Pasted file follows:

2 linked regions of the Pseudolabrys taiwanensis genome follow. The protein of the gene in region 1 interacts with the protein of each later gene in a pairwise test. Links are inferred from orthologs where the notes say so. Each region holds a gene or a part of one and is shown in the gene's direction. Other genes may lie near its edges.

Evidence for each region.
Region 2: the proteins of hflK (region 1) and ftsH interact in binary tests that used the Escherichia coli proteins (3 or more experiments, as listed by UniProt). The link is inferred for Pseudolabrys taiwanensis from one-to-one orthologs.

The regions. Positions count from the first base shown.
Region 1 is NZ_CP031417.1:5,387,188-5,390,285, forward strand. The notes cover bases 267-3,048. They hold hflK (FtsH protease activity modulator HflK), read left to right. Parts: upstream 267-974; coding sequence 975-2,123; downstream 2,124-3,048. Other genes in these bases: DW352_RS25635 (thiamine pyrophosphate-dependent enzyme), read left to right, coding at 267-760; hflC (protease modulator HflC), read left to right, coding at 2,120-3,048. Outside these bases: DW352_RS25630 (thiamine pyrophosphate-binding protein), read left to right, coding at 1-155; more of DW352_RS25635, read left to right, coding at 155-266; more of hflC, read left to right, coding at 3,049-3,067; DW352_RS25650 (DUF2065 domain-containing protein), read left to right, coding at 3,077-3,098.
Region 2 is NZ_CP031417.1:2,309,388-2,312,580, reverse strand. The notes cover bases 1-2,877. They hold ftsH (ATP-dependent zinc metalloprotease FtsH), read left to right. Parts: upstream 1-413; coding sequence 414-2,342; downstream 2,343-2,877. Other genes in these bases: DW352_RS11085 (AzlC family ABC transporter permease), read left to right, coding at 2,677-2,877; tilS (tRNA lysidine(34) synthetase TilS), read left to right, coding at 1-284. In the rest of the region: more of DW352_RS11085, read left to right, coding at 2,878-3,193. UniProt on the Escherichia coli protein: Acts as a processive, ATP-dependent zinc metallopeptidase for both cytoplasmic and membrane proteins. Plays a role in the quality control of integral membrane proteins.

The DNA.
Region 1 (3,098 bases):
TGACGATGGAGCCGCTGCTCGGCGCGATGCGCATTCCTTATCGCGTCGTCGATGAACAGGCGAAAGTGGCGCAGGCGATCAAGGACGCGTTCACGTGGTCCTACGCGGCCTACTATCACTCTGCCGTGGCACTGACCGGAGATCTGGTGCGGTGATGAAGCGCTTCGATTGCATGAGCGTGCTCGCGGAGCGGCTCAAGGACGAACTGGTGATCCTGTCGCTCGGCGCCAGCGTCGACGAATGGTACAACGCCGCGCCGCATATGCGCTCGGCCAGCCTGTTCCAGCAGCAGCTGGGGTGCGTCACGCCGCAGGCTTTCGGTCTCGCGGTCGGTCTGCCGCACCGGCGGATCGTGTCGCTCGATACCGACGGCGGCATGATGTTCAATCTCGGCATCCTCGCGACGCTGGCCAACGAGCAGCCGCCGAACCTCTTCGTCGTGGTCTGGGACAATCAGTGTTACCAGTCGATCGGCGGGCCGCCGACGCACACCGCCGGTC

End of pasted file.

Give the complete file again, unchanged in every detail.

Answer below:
2 linked regions of the Pseudolabrys taiwanensis genome follow. The protein of the gene in region 1 interacts with the protein of each later gene in a pairwise test. Links are inferred from orthologs where the notes say so. Each region holds a gene or a part of one and is shown in the gene's direction. Other genes may lie near its edges.

Evidence for each region.
Region 2: the proteins of hflK (region 1) and ftsH interact in binary tests that used the Escherichia coli proteins (3 or more experiments, as listed by UniProt). The link is inferred for Pseudolabrys taiwanensis from one-to-one orthologs.

The regions. Positions count from the first base shown.
Region 1 is NZ_CP031417.1:5,387,188-5,390,285, forward strand. The notes cover bases 267-3,048. They hold hflK (FtsH protease activity modulator HflK), read left to right. Parts: upstream 267-974; coding sequence 975-2,123; downstream 2,124-3,048. Other genes in these bases: DW352_RS25635 (thiamine pyrophosphate-dependent enzyme), read left to right, coding at 267-760; hflC (protease modulator HflC), read left to right, coding at 2,120-3,048. Outside these bases: DW352_RS25630 (thiamine pyrophosphate-binding protein), read left to right, coding at 1-155; more of DW352_RS25635, read left to right, coding at 155-266; more of hflC, read left to right, coding at 3,049-3,067; DW352_RS25650 (DUF2065 domain-containing protein), read left to right, coding at 3,077-3,098.
Region 2 is NZ_CP031417.1:2,309,388-2,312,580, reverse strand. The notes cover bases 1-2,877. They hold ftsH (ATP-dependent zinc metalloprotease FtsH), read left to right. Parts: upstream 1-413; coding sequence 414-2,342; downstream 2,343-2,877. Other genes in these bases: DW352_RS11085 (AzlC family ABC transporter permease), read left to right, coding at 2,677-2,877; tilS (tRNA lysidine(34) synthetase TilS), read left to right, coding at 1-284. In the rest of the region: more of DW352_RS11085, read left to right, coding at 2,878-3,193. UniProt on the Escherichia coli protein: Acts as a processive, ATP-dependent zinc metallopeptidase for both cytoplasmic and membrane proteins. Plays a role in the quality control of integral membrane proteins.

The DNA.
Region 1 (3,098 bases):
TGACGATGGAGCCGCTGCTCGGCGCGATGCGCATTCCTTATCGCGTCGTCGATGAACAGGCGAAAGTGGCGCAGGCGATCAAGGACGCGTTCACGTGGTCCTACGCGGCCTACTATCACTCTGCCGTGGCACTGACCGGAGATCTGGTGCGGTGATGAAGCGCTTCGATTGCATGAGCGTGCTCGCGGAGCGGCTCAAGGACGAACTGGTGATCCTGTCGCTCGGCGCCAGCGTCGACGAATGGTACAACGCCGCGCCGCATATGCGCTCGGCCAGCCTGTTCCAGCAGCAGCTGGGGTGCGTCACGCCGCAGGCTTTCGGTCTCGCGGTCGGTCTGCCGCACCGGCGGATCGTGTCGCTCGATACCGACGGCGGCATGATGTTCAATCTCGGCATCCTCGCGACGCTGGCCAACGAGCAGCCGCCGAACCTCTTCGTCGTGGTCTGGGACAATCAGTGTTACCAGTCGATCGGCGGGCCGCCGACGCACACCGCCGGTC